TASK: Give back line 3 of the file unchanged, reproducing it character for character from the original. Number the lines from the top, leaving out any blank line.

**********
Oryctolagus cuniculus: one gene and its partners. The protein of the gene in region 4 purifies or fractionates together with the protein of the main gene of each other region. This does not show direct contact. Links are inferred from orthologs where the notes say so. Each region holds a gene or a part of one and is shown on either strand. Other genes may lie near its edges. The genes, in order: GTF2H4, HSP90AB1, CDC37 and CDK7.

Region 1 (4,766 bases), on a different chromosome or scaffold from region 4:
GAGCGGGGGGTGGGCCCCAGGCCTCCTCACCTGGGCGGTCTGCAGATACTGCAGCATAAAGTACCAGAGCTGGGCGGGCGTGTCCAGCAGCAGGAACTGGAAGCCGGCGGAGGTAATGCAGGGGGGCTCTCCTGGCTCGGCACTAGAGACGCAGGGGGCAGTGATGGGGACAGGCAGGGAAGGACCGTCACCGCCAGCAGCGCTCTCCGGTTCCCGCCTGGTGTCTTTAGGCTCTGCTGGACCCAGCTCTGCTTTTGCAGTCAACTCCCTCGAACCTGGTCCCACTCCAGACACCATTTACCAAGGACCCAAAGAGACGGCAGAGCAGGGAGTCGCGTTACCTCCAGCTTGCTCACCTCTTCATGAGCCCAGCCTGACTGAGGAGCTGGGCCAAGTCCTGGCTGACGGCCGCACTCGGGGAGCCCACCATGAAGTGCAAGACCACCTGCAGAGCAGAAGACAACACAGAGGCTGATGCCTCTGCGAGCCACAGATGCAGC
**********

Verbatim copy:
GAGCGGGGGGTGGGCCCCAGGCCTCCTCACCTGGGCGGTCTGCAGATACTGCAGCATAAAGTACCAGAGCTGGGCGGGCGTGTCCAGCAGCAGGAACTGGAAGCCGGCGGAGGTAATGCAGGGGGGCTCTCCTGGCTCGGCACTAGAGACGCAGGGGGCAGTGATGGGGACAGGCAGGGAAGGACCGTCACCGCCAGCAGCGCTCTCCGGTTCCCGCCTGGTGTCTTTAGGCTCTGCTGGACCCAGCTCTGCTTTTGCAGTCAACTCCCTCGAACCTGGTCCCACTCCAGACACCATTTACCAAGGACCCAAAGAGACGGCAGAGCAGGGAGTCGCGTTACCTCCAGCTTGCTCACCTCTTCATGAGCCCAGCCTGACTGAGGAGCTGGGCCAAGTCCTGGCTGACGGCCGCACTCGGGGAGCCCACCATGAAGTGCAAGACCACCTGCAGAGCAGAAGACAACACAGAGGCTGATGCCTCTGCGAGCCACAGATGCAGC